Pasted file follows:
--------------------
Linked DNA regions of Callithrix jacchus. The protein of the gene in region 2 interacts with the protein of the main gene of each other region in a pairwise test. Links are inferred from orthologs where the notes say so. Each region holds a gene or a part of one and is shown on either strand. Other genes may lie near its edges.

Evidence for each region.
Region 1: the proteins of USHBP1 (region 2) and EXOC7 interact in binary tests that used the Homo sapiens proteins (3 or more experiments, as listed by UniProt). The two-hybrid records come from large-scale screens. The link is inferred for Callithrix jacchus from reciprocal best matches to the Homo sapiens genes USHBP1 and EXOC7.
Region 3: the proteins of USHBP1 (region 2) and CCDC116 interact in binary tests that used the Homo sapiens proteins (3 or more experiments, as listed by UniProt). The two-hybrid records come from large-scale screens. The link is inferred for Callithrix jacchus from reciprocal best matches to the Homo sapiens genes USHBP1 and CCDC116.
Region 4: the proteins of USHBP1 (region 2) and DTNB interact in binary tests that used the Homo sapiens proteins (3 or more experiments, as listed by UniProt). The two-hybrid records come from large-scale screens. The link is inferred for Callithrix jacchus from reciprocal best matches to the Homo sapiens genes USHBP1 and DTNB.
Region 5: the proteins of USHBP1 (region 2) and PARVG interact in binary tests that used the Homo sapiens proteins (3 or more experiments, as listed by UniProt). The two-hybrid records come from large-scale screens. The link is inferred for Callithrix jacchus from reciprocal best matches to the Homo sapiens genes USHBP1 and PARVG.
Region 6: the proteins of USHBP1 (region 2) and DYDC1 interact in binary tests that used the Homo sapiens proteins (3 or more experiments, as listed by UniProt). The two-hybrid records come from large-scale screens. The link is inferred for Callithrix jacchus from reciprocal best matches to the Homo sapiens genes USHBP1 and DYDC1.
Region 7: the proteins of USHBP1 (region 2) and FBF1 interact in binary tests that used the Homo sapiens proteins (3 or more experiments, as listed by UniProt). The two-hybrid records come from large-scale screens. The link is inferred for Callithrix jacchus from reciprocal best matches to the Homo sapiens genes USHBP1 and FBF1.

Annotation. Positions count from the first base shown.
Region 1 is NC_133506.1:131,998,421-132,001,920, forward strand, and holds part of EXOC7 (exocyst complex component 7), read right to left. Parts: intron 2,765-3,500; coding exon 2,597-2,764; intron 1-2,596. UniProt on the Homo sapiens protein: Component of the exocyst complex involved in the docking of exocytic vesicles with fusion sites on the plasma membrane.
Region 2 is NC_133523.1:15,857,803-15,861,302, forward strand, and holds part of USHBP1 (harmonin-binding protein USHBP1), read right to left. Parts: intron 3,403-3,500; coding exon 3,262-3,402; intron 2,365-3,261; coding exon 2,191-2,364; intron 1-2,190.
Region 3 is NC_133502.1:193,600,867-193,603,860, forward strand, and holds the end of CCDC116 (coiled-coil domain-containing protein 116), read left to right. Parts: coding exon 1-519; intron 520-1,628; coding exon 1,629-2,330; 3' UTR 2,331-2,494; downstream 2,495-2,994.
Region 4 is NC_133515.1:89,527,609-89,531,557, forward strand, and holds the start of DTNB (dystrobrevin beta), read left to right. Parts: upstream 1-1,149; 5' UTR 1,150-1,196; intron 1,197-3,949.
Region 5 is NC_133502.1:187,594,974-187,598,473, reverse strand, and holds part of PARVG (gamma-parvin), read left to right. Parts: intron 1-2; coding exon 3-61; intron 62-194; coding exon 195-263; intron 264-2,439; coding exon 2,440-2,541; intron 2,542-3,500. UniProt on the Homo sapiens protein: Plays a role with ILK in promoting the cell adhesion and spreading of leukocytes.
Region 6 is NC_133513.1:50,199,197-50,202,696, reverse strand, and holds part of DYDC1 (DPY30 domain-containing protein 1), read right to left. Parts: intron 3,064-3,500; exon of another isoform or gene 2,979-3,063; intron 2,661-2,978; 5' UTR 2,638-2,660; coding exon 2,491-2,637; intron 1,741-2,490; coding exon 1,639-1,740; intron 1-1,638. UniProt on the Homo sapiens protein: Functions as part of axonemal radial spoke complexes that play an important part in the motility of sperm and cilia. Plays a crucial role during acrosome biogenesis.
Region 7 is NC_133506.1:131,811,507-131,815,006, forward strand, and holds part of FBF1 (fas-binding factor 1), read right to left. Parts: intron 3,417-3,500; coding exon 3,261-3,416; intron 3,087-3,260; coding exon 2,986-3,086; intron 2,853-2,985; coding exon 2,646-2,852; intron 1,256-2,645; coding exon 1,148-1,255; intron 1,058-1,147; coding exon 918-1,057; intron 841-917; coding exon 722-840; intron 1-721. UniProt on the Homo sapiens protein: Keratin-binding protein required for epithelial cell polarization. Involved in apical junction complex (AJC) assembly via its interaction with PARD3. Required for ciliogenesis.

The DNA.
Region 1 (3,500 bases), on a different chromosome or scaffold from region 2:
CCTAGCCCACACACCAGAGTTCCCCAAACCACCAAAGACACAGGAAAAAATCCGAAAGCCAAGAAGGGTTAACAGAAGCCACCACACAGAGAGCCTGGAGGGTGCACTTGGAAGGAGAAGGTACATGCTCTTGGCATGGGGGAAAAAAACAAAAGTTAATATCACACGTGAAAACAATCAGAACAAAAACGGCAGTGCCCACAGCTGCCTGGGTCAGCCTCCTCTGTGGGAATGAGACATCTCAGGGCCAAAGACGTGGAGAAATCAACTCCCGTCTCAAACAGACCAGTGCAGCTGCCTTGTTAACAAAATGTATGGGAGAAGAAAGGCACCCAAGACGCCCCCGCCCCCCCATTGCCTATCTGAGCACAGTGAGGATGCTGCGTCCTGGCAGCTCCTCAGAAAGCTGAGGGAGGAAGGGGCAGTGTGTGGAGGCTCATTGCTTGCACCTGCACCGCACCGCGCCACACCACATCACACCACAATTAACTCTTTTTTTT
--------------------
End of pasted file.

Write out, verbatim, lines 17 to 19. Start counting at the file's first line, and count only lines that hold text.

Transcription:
The DNA.
Region 1 (3,500 bases), on a different chromosome or scaffold from region 2:
CCTAGCCCACACACCAGAGTTCCCCAAACCACCAAAGACACAGGAAAAAATCCGAAAGCCAAGAAGGGTTAACAGAAGCCACCACACAGAGAGCCTGGAGGGTGCACTTGGAAGGAGAAGGTACATGCTCTTGGCATGGGGGAAAAAAACAAAAGTTAATATCACACGTGAAAACAATCAGAACAAAAACGGCAGTGCCCACAGCTGCCTGGGTCAGCCTCCTCTGTGGGAATGAGACATCTCAGGGCCAAAGACGTGGAGAAATCAACTCCCGTCTCAAACAGACCAGTGCAGCTGCCTTGTTAACAAAATGTATGGGAGAAGAAAGGCACCCAAGACGCCCCCGCCCCCCCATTGCCTATCTGAGCACAGTGAGGATGCTGCGTCCTGGCAGCTCCTCAGAAAGCTGAGGGAGGAAGGGGCAGTGTGTGGAGGCTCATTGCTTGCACCTGCACCGCACCGCGCCACACCACATCACACCACAATTAACTCTTTTTTTT